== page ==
With the New Year having just taken a turn, many people are looking to change their lives for the better. If you’re currently in recovery, you may plan to become stronger in using the coping skills you’ve learned, or to continue to remain diligent in your sobriety. It’s quite an accomplishment to have sought treatment, as many people fail to do so. Once you’re there, however, your journey truly begins – and it’s a long, winding path that’s always worth it in the end. No matter how nerve-wracking the upcoming year may seem, it’s good to know that you’re not alone; there are many other people who are dedicated to becoming a better version of themselves, but it all takes hard work and dedication – and you must work on your recovery one step at a time.
About the 12-Step Program
Originally developed in 1938, 12-Step programs have changed thousands of lives with a structure that has led those in addiction recovery to connect with a power greater than themselves. 12-Step programs, such as Alcoholics Anonymous (AA) or Narcotics Anonymous (NA), are designed to fit anyone and everyone, with the idea of it being a fellowship to help those who need resources and support. As noted by Alcoholics Anonymous, anonymity is seen as a crucial component to the program in order to help maintain privacy and respect.
In Akron, Ohio, Dr. Bob Smith and Bill Wilson, two men who struggled with alcoholism, designed 12-Step programs based on what worked for them in recovery:
- Fellowship with others
- Surrendering to a higher spiritual power
Their aim was to create a program that welcomed people who struggled with addiction, with key principles of honesty, spirituality, and peer mentorship. They certainly succeeded, as 12-Step programs have expanded all of the world to help not only those struggling with alcoholism, but for those with gambling addiction, mental health conditions, drug addictions and more. The twelve steps presented in these programs truly place an emphasis on key spiritual components, such as humility. In fact, a 2016 review published in the journal Alcohol Treatment Quarterly highlights several ways 12-Step programs apply humility in recovery:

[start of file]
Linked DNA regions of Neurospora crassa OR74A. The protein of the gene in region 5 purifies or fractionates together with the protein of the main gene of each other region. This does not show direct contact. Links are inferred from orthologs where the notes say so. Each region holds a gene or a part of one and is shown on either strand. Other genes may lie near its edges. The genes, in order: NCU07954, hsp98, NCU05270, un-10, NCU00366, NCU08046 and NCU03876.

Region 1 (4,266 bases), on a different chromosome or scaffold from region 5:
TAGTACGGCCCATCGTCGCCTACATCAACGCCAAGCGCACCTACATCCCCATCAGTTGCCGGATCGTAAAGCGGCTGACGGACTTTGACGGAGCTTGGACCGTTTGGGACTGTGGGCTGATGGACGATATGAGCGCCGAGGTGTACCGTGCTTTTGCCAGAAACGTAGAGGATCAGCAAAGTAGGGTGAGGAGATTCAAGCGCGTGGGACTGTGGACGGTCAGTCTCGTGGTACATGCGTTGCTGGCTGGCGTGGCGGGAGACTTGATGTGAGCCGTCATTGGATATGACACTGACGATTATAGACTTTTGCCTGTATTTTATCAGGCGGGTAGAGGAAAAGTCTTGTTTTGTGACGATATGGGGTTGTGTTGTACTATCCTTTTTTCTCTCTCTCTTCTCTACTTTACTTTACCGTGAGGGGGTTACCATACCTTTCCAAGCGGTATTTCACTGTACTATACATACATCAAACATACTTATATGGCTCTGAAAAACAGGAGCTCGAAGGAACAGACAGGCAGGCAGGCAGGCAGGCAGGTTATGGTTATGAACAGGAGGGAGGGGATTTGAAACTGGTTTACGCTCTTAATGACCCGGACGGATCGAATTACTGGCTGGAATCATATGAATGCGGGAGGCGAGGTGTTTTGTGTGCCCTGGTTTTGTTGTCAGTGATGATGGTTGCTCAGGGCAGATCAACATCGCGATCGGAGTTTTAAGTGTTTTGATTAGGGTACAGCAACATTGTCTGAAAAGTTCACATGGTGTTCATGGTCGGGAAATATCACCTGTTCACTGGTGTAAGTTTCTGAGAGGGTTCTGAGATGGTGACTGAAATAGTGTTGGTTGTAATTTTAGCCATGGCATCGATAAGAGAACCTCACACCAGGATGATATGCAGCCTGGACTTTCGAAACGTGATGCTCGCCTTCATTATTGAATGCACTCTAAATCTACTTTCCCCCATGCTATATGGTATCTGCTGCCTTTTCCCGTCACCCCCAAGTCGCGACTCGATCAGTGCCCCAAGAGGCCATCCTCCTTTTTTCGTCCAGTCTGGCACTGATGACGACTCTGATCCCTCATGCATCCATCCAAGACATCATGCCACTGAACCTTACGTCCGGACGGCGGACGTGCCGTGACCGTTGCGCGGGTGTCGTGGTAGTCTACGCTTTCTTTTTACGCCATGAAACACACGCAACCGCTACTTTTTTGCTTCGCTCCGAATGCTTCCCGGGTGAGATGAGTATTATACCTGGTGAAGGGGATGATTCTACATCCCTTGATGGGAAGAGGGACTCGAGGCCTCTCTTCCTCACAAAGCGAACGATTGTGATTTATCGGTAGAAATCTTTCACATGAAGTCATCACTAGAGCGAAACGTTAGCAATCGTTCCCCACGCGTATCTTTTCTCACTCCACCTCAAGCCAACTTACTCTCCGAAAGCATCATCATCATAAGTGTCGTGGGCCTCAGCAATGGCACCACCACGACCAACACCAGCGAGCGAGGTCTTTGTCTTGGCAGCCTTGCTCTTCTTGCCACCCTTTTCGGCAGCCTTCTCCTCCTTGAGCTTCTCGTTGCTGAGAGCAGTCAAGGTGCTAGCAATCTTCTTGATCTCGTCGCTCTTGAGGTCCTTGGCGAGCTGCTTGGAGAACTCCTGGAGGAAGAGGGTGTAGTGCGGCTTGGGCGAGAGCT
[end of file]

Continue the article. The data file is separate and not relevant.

- Acknowledging the inflated and failed sense of self before a Higher Power
- Being honest about one’s faults before another person
- Making amends to others when possible
- Working through one’s faults as a personal goal and as a spiritual fulfillment
In addition, the twelve steps cover a broader range of aspects related to spiritual growth, such as honesty, faith, surrender, willingness, forgiveness, recovery maintenance and more. What if you want to dive into this more for the upcoming year?
Applying What You’ve Learned in the 12-Step Program
The great news is that 12-Step programs are designed to be straight-forward. Although each person is on their own journey, the principles covered are quite universal; this way, peers and advocates in recovery can be sure to speak the same “language” regarding the overall path of healing and transformation. It’s important to note that 12-Step programs are meant to serve as a lifestyle aid, not as a cure. Recovery is something that we must work towards every single day for the rest of our lives – but you can take major strides within this upcoming year if you stay focused on your goals.
You can easily use the twelve steps to strengthen your sobriety in some pretty amazing ways:
- Create a visual map of the steps and what they mean to you. Several years ago, Texas Christian University (TCU) developed a guideline for mapping out this information, and it was published in the Substance Abuse and Mental Health Services Administration (SAMHSA) National Registry or Evidence-Based Programs and Practices.
- Answer some challenging questions pertaining to some of the steps. For example, Step Two is this: “We came to be aware that a Power greater than ourselves could restore us to sanity.” Do you have any fears about believing in something greater than yourself? What are some good examples of what sanity means to you? How is having a closed mind harmful to your recovery? Contemplate on some of these types of questions, and even record your thoughts in a journal if you’d like.
- Read books that promote what you’re doing. Besides the Big Book of AA, there are several others that are worth reading, such as All the Light We Cannot See: A Novel by Anthony Doerr, Daily Reflections: A Book of Reflections by A.A. Members for A.A. Members, and Twenty-Four Hours a Day.
- Make an active decision to incorporate more love into your life. Choose to see the good in others, and in yourself. Connect with a Higher Power through meditation, prayer, nature walks and more. Explore different hobbies and connect with others to discover what some of your true passions are in life.
Don’t wait any longer to begin the journey towards recovery today. Hope is not lost, and healing is right around the corner.
This is the year to change your life from suffering due to the disease of addiction to thriving in the sunlight of the spirit of sobriety. As the world’s first 12-Step treatment center, established in 1939, High Watch Recovery is dedicated to educating patients on 12-Step principles, actions, philosophies, and lifestyles, preparing them to live a happy and healthy sober life after graduating. For information on our continuum of clinical care and our compassionate approach to treatment, call us today: 860.927.3772.